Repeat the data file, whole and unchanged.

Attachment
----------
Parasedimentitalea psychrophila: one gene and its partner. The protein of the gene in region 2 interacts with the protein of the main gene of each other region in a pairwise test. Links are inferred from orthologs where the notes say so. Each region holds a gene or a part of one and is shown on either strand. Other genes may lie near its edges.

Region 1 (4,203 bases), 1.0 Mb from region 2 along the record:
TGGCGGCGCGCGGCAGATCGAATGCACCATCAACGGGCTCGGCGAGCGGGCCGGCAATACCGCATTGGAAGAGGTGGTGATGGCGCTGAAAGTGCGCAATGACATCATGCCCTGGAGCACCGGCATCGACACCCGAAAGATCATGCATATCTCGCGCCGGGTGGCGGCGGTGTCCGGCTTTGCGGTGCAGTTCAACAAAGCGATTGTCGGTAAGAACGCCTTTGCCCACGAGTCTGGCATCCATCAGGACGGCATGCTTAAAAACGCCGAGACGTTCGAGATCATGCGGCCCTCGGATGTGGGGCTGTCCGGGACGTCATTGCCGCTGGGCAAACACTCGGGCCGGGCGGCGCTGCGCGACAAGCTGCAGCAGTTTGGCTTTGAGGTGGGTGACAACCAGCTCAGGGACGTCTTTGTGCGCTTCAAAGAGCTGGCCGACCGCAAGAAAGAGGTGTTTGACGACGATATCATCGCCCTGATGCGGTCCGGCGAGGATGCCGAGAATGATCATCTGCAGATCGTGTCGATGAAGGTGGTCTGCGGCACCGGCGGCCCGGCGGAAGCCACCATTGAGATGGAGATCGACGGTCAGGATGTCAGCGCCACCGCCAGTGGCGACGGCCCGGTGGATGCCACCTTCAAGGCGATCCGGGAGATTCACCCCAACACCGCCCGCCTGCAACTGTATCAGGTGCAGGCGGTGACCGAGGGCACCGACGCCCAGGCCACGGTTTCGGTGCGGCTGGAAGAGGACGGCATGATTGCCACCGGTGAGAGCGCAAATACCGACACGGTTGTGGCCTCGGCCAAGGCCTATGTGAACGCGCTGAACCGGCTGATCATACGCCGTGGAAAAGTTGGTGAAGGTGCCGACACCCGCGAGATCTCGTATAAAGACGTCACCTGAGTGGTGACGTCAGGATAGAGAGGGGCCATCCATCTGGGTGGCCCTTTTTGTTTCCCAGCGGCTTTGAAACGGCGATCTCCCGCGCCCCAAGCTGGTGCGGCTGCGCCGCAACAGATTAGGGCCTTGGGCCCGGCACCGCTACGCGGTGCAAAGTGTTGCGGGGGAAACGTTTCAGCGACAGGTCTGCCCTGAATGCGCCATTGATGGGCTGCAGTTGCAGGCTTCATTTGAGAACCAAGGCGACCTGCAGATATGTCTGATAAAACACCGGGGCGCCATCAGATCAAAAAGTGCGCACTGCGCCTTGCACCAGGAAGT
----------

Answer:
Parasedimentitalea psychrophila: one gene and its partner. The protein of the gene in region 2 interacts with the protein of the main gene of each other region in a pairwise test. Links are inferred from orthologs where the notes say so. Each region holds a gene or a part of one and is shown on either strand. Other genes may lie near its edges.

Region 1 (4,203 bases), 1.0 Mb from region 2 along the record:
TGGCGGCGCGCGGCAGATCGAATGCACCATCAACGGGCTCGGCGAGCGGGCCGGCAATACCGCATTGGAAGAGGTGGTGATGGCGCTGAAAGTGCGCAATGACATCATGCCCTGGAGCACCGGCATCGACACCCGAAAGATCATGCATATCTCGCGCCGGGTGGCGGCGGTGTCCGGCTTTGCGGTGCAGTTCAACAAAGCGATTGTCGGTAAGAACGCCTTTGCCCACGAGTCTGGCATCCATCAGGACGGCATGCTTAAAAACGCCGAGACGTTCGAGATCATGCGGCCCTCGGATGTGGGGCTGTCCGGGACGTCATTGCCGCTGGGCAAACACTCGGGCCGGGCGGCGCTGCGCGACAAGCTGCAGCAGTTTGGCTTTGAGGTGGGTGACAACCAGCTCAGGGACGTCTTTGTGCGCTTCAAAGAGCTGGCCGACCGCAAGAAAGAGGTGTTTGACGACGATATCATCGCCCTGATGCGGTCCGGCGAGGATGCCGAGAATGATCATCTGCAGATCGTGTCGATGAAGGTGGTCTGCGGCACCGGCGGCCCGGCGGAAGCCACCATTGAGATGGAGATCGACGGTCAGGATGTCAGCGCCACCGCCAGTGGCGACGGCCCGGTGGATGCCACCTTCAAGGCGATCCGGGAGATTCACCCCAACACCGCCCGCCTGCAACTGTATCAGGTGCAGGCGGTGACCGAGGGCACCGACGCCCAGGCCACGGTTTCGGTGCGGCTGGAAGAGGACGGCATGATTGCCACCGGTGAGAGCGCAAATACCGACACGGTTGTGGCCTCGGCCAAGGCCTATGTGAACGCGCTGAACCGGCTGATCATACGCCGTGGAAAAGTTGGTGAAGGTGCCGACACCCGCGAGATCTCGTATAAAGACGTCACCTGAGTGGTGACGTCAGGATAGAGAGGGGCCATCCATCTGGGTGGCCCTTTTTGTTTCCCAGCGGCTTTGAAACGGCGATCTCCCGCGCCCCAAGCTGGTGCGGCTGCGCCGCAACAGATTAGGGCCTTGGGCCCGGCACCGCTACGCGGTGCAAAGTGTTGCGGGGGAAACGTTTCAGCGACAGGTCTGCCCTGAATGCGCCATTGATGGGCTGCAGTTGCAGGCTTCATTTGAGAACCAAGGCGACCTGCAGATATGTCTGATAAAACACCGGGGCGCCATCAGATCAAAAAGTGCGCACTGCGCCTTGCACCAGGAAGT